Canada’s forgotten leader: Thomas Mulcair

Courtesy Queen's University on Flickr

Courtesy Queen’s University on Flickr

There’s less than a year to go until Canadians head to the polls to vote in the 2015 federal election, and campaigns are brewing in preparation for Oct. 19, 2015.

As Prime Minister Stephen Harper gears up to defend his eight-year incumbency, many are touting Justin Trudeau, the young Liberal leader with the famous name, as his chief rival. Indeed, much of the media attention surrounding the coming election has focused on the clash between the two. Trudeau is a common target of Harper’s and is mentioned frequently in his speeches. Clearly, Harper considers Trudeau his greatest political threat and the media seems to agree.

There is an important name missing from the conversation, however; that of NDP leader Thomas Mulcair. The politician remains overshadowed by the visibility of his much-talked-about opponents, who are seen as the front-runners in the traditional liberal versus conservative battle that was only recently upset by the NDP’s “orange crush” of 2011.

Mulcair is not well known in English Canada, where he is mentioned in the media far less than Trudeau. A poll by Abacus Data found that 51 per cent of respondents had either a neutral or unknown impression of Mulcair, compared to 34 per cent for Trudeau and 28 per cent for Harper.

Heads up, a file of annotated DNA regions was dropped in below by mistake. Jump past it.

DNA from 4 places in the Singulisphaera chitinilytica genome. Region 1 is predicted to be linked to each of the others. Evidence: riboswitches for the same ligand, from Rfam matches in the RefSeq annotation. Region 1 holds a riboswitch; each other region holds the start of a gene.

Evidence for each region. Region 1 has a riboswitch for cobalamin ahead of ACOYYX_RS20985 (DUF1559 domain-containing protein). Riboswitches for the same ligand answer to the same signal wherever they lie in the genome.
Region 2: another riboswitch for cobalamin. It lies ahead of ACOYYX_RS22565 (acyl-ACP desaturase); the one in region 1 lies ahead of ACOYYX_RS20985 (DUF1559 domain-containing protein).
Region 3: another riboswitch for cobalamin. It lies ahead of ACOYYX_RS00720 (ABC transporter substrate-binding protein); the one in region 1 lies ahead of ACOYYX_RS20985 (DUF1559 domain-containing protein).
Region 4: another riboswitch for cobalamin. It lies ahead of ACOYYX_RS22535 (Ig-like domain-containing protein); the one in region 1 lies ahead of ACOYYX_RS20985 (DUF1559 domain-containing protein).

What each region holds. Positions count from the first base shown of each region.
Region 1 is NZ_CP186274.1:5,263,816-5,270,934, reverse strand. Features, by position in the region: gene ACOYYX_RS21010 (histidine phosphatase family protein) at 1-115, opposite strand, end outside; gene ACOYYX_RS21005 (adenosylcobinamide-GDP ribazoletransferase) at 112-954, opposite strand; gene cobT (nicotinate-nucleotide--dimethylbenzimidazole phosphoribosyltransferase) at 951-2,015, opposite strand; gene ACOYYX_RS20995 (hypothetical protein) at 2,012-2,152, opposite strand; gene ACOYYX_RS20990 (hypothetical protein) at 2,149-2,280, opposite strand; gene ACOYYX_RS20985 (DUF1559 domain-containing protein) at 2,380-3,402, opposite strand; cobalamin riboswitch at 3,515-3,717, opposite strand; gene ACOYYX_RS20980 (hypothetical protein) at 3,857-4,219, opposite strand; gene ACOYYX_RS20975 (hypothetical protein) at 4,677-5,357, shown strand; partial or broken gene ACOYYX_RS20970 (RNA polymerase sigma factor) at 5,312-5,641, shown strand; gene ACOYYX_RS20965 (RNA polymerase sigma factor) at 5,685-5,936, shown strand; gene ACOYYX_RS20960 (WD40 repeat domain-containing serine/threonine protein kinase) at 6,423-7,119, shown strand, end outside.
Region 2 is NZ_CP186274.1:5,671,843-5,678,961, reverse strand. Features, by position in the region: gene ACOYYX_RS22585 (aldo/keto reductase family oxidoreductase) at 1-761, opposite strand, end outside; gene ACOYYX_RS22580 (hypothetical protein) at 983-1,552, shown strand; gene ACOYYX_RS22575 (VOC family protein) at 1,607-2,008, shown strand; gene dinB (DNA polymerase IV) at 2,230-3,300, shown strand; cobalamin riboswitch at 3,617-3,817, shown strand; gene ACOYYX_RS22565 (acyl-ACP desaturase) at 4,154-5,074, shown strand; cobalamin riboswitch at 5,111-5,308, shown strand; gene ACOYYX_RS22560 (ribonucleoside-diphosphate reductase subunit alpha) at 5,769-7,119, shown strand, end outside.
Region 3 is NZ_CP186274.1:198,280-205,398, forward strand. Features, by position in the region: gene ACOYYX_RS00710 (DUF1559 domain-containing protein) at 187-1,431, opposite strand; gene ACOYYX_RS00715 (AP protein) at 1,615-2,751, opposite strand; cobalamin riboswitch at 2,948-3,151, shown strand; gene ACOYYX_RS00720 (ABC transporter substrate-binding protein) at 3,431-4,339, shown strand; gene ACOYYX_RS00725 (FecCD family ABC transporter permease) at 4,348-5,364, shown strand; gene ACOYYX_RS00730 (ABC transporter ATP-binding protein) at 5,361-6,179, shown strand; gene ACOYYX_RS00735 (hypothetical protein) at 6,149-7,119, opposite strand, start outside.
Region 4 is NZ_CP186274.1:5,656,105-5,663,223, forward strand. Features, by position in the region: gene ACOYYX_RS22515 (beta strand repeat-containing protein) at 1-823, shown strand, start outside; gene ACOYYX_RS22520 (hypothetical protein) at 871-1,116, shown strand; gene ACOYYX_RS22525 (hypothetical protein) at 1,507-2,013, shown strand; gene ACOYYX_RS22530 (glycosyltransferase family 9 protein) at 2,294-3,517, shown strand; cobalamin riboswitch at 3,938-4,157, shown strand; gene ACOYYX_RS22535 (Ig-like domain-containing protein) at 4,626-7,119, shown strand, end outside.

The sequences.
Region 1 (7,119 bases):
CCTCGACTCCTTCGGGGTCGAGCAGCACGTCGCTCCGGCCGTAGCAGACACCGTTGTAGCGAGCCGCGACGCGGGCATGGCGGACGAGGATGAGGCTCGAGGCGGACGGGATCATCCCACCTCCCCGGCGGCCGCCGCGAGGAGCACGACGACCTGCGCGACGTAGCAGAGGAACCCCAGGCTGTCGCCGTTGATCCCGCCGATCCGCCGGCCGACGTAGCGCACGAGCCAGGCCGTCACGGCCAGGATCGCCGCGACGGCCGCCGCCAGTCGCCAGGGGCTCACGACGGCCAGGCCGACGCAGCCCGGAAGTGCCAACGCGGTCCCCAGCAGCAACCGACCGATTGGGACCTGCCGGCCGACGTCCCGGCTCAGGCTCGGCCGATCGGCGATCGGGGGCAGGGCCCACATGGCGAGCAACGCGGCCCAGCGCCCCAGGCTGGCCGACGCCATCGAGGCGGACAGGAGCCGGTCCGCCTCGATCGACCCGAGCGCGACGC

Canadians’ lack of familiarity with the NDP leader is prompting Mulcair to spend more time on the road, in an effort to increase his visibility. He realizes his scant presence in the media, saying, “We have to fight for every column inch.”

Mulcair is in many ways a stark contrast to Trudeau. A household name, Trudeau has grown up in the public eye and is as comfortable balancing a baby at a campaign stop as he is talking politics. Trudeau has captured the nation’s attention, and was recently profiled in the U.S. magazine Vanity Fair, where writer Shinan Giovanni likens him to “the closest thing Canada has to JFK Jr.”

Mulcair, in his own words, is a National Geographic cover compared to Trudeau’s People magazine.

Praise for Mulcair’s performance during the Senate scandal improved his impression with Canadians, but he still lingers in most polls. Although he has respectable approval ratings, polling suggests only 17 per cent of Canadians would select him as Prime Minister, compared to 31 per cent for Trudeau and 28 per cent for Harper. Mulcair enjoys an edge over Trudeau only in Quebec, where he is is more well-known, but that won’t mean much if he can’t secure support in the strategically important English-speaking Ontario ridings.

Ratings aren’t everything, of course. But they suggest there could be a long road ahead for this overlooked leader.


I'm a Journalism student that likes politics and pop culture.

1 Comment

  • Joseph Keller
    Reply November 19, 2014

    Joseph Keller

    I think part of the reason that so few people know much about Mulcair is that he’s still sort of living in the shadow of the late Jack Layton. Good job introducing your readers to a figure that Canadians should probably know more about than they do.

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